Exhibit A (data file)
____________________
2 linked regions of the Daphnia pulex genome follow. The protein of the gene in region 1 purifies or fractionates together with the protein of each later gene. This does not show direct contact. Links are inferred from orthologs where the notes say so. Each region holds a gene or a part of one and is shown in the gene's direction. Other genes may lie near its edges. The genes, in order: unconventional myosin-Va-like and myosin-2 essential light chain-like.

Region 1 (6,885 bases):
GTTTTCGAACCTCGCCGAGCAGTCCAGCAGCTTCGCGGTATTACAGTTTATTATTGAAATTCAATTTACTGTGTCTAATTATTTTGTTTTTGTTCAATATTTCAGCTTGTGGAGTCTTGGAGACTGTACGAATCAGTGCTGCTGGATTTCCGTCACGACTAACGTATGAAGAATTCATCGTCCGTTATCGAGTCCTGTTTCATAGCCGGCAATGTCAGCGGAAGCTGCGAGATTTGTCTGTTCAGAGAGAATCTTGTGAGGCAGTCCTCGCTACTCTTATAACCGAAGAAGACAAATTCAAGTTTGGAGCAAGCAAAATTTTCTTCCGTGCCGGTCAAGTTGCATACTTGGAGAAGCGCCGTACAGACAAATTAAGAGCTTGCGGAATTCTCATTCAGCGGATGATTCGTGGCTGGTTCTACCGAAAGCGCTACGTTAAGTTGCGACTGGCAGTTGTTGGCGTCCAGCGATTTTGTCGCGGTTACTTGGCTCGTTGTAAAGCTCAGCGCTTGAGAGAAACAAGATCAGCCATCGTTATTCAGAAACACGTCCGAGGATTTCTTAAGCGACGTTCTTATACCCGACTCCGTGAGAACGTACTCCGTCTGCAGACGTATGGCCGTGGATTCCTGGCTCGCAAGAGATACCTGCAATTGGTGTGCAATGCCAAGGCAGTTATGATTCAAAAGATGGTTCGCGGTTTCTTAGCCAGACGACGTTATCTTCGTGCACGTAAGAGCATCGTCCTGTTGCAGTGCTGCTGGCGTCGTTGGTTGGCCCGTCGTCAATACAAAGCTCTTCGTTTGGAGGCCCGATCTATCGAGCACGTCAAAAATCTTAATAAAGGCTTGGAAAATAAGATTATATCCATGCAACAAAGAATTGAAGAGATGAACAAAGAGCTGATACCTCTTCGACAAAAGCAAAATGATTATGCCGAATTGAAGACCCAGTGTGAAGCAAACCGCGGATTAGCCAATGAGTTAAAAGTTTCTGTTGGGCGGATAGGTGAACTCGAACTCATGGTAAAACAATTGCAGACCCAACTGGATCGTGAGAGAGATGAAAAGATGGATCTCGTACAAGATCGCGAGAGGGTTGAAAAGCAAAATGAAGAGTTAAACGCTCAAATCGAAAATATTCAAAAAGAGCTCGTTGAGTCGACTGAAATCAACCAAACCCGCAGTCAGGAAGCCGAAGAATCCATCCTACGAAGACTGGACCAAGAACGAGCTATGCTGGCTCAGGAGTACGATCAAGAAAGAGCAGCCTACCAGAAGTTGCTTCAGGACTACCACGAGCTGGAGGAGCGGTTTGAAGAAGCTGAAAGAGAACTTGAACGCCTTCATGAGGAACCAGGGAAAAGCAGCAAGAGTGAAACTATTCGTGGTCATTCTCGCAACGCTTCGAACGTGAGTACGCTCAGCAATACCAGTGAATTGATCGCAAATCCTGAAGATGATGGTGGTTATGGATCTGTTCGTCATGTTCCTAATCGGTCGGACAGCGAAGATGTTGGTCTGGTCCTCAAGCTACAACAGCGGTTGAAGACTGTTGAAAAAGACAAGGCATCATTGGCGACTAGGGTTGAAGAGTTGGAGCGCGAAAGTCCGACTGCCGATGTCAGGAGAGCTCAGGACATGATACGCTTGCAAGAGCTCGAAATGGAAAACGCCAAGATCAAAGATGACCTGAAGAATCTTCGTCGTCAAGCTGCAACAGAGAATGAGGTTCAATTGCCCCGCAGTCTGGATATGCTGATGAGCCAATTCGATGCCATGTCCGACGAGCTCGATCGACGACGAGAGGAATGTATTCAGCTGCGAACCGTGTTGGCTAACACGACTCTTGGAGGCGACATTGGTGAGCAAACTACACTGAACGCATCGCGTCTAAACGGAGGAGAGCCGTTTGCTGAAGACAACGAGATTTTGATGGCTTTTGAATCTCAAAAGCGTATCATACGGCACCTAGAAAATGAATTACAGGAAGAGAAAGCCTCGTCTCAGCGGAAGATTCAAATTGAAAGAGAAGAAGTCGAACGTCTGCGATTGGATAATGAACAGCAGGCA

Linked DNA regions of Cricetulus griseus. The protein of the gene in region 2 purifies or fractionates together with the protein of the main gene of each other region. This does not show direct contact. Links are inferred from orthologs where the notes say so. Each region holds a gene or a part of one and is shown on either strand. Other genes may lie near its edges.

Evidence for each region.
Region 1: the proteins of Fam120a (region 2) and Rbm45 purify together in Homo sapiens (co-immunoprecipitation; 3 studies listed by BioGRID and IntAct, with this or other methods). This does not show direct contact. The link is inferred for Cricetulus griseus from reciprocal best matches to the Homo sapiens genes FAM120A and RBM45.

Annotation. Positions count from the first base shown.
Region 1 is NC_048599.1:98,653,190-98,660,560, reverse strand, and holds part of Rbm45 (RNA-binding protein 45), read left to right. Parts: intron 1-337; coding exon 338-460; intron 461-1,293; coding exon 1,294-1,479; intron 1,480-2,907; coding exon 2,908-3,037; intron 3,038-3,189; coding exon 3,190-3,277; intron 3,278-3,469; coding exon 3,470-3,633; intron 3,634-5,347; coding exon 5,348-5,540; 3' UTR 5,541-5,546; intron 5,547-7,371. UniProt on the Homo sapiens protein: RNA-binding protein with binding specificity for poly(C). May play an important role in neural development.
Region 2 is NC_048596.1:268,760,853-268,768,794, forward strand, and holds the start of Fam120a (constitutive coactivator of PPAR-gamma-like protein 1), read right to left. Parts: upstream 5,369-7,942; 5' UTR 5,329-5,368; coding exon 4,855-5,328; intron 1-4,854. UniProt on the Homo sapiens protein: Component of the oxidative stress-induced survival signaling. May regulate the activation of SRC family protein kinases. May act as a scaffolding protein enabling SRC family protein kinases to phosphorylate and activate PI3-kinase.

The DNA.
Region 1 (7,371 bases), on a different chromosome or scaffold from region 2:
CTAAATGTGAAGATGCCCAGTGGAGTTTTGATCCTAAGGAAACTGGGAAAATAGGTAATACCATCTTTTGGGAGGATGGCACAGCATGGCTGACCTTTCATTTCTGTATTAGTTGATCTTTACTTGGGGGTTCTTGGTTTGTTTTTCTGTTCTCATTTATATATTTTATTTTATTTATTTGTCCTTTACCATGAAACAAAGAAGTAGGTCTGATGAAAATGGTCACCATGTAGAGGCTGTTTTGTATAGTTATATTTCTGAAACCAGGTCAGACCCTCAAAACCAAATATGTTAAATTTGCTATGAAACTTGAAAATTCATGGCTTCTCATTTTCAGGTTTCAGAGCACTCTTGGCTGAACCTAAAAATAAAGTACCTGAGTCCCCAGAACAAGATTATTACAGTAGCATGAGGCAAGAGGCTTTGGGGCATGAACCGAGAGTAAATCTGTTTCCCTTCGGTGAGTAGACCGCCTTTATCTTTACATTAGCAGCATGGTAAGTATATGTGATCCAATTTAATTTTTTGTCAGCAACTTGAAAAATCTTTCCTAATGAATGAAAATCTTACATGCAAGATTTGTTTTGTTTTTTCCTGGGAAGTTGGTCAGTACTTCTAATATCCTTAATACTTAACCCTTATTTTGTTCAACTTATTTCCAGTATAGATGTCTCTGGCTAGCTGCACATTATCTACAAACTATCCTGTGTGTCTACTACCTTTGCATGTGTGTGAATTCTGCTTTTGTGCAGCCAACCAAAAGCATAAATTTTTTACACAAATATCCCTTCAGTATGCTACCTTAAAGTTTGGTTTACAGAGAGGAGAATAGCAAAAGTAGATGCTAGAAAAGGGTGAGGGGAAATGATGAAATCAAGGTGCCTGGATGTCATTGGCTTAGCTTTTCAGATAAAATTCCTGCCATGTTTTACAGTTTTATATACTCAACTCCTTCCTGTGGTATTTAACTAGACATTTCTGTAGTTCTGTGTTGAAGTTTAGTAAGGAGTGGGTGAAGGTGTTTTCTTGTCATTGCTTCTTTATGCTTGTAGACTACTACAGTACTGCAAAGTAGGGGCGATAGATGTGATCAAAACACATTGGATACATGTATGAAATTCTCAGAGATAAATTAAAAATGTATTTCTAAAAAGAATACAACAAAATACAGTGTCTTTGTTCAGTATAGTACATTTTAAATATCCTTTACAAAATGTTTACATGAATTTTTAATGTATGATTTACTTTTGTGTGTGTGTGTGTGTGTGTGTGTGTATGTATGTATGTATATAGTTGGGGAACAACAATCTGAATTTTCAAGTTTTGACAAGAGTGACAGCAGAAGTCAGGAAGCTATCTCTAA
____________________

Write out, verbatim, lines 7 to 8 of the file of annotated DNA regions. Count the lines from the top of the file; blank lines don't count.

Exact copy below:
Annotation. Positions count from the first base shown.
Region 1 is NC_048599.1:98,653,190-98,660,560, reverse strand, and holds part of Rbm45 (RNA-binding protein 45), read left to right. Parts: intron 1-337; coding exon 338-460; intron 461-1,293; coding exon 1,294-1,479; intron 1,480-2,907; coding exon 2,908-3,037; intron 3,038-3,189; coding exon 3,190-3,277; intron 3,278-3,469; coding exon 3,470-3,633; intron 3,634-5,347; coding exon 5,348-5,540; 3' UTR 5,541-5,546; intron 5,547-7,371. UniProt on the Homo sapiens protein: RNA-binding protein with binding specificity for poly(C). May play an important role in neural development.